Our operating profit for our specialty equipment depends on the mix between the cost of materials in the equipment and the cost of labor and manufacturing overhead allocated to the equipment. Our driveshaft assembly products contain less sophisticated technology than our axle testing products, and therefore, have a lower cost of production. In addition, as we gain experience in manufacturing a certain kind of equipment, we usually achieve increased efficiencies, which result in lower labor costs and manufacturing overhead for that equipment. While we may achieve some level of increased efficiency with respect to manufacturing specialty equipment, our gross margins related thereto will likely continue to vary, as we must produce different kinds of equipment and each piece of equipment must meet certain specifications of our customers. As we implement our growth strategy of providing testing services and manufacturing precision driveshafts, we believe that our gross margins will stabilize, as the equipment that we produce will be less varied.

On February 15, 2005 we completed an initial public offering of 2,500,000 shares of our common stock at a price of $6.00 per share and on March 2, 2005 we completed the sale of the underwriters’ over-allotment option of 375,000 shares of our common stock. Net proceeds after underwriters’ discount and other expenses relating to the offering are estimated to be $15.2 million.

 

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This excerpt taken from the MNTX 10-Q filed Nov 14, 2005.

General

 

Historically, our business has focused on designing, developing and building specialty equipment for the automotive and heavy equipment industries. In October 2003, our predecessor company was purchased by Veri-Tek International Corp., formerly known as Quantum-Veritek, Inc., an affiliate of Quantum Value Partners, LP, pursuant to an asset purchase agreement. As a result of this transaction, we have a new executive management team. Our new executives bring new expertise and a new focus and direction to our Company. Specifically, our new executives have experience in manufacturing, business development, sales and marketing and managing the financial operations of a publicly traded manufacturing Company.

 

Under our new executive management team, we intend to implement a new growth strategy of expanding our testing services and launching manufacturing operations. While we will continue to sell specialty equipment, we intend to build on our experience in designing and building this equipment and our patented technology to provide axle testing services to automotive manufacturers. We also intend to become a manufacturer of precision driveshafts using a new manufacturing process that we have developed implementing our patented True Vehicle Running Center Shaft Assembly System (“TVRC”). Sales of our assembly and testing equipment presently comprise most of our revenues. We have not derived material revenues to date from providing axle testing service or manufacturing precision driveshafts.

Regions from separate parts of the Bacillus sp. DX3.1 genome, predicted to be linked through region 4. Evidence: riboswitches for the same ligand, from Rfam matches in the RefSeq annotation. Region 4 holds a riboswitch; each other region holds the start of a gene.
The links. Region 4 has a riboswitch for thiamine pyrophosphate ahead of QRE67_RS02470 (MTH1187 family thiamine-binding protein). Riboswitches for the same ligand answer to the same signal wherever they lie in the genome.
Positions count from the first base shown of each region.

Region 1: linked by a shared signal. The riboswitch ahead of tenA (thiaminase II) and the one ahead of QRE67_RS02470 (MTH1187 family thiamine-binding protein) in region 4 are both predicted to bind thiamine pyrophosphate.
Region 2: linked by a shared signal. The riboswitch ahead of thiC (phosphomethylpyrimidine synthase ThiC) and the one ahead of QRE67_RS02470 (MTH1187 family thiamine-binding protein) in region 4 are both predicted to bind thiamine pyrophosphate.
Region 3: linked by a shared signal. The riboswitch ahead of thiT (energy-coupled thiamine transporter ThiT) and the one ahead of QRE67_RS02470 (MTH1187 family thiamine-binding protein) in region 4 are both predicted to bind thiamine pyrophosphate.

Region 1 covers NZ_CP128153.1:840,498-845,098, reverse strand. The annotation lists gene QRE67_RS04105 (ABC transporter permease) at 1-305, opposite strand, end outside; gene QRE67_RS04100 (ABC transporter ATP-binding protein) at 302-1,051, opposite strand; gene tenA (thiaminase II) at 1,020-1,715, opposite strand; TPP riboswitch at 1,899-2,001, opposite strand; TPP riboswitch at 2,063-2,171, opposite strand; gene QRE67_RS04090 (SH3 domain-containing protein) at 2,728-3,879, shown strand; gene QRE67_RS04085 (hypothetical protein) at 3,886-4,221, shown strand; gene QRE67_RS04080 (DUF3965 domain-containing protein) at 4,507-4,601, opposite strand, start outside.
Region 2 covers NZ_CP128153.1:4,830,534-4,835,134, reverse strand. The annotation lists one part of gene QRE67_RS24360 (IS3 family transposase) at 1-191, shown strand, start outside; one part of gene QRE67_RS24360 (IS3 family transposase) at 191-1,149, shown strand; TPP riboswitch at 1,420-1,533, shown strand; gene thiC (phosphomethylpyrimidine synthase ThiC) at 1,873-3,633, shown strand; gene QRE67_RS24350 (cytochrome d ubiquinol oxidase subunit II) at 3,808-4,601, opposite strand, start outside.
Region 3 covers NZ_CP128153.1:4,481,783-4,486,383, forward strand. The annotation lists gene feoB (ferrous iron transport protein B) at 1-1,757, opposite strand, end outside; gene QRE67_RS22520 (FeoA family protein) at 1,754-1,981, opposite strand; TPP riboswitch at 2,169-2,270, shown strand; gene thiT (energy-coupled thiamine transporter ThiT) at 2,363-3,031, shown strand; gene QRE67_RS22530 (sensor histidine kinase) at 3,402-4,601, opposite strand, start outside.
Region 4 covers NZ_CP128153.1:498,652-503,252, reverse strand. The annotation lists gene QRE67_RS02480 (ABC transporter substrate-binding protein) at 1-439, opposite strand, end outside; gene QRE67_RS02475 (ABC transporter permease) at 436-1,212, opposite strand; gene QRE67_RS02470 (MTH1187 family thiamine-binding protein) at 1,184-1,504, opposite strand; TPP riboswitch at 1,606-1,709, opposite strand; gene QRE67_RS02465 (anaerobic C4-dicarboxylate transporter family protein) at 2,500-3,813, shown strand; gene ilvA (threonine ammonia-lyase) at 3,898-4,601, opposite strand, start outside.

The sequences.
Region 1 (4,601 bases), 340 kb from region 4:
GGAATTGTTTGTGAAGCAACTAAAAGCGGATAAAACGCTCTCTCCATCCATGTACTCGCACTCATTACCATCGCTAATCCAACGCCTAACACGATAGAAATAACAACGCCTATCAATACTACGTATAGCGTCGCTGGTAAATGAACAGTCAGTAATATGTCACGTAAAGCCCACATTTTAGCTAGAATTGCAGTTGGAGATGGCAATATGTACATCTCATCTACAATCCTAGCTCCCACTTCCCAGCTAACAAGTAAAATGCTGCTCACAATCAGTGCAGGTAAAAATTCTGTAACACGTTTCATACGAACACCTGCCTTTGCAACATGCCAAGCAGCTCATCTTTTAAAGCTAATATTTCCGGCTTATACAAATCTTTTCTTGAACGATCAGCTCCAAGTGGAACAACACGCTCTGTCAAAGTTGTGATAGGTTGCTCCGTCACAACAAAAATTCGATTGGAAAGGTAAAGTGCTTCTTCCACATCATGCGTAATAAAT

We derive most of our revenue under purchase orders from OEMs and Tier 1 Suppliers. The volume and timing of orders placed by our customers vary due to several factors, including variation in demand for our customers’ products, changes in our customers’ manufacturing strategies and general economic conditions. We recognize revenue from our specialty equipment using the percentage of completion method. We recognize revenue in our testing business when services are rendered. The testing business has not generated material revenue to date. The driveshaft manufacturing portion of our business will recognize revenue when products are shipped. To date, we have generated no revenue from selling our driveshaft manufacturing services.

 

Our operating profit for our specialty equipment depends on the mix between the cost of materials in the equipment and the cost of labor and manufacturing overhead allocated to the equipment. Our driveshaft assembly products contain less sophisticated technology than our axle testing products, and therefore, have a lower cost of production. In addition, as we gain experience in manufacturing a certain kind of equipment, we usually achieve increased efficiencies, which result in lower labor costs and manufacturing overhead for that equipment. While we may achieve some level of increased efficiency with respect to manufacturing specialty equipment, our gross margins related thereto will likely continue to vary, as we must produce different kinds of equipment and each piece of equipment must meet certain specifications of our customers. As we implement our growth strategy of providing testing services and manufacturing precision driveshafts, we believe that our gross margins will stabilize, as the equipment that we produce will be less varied.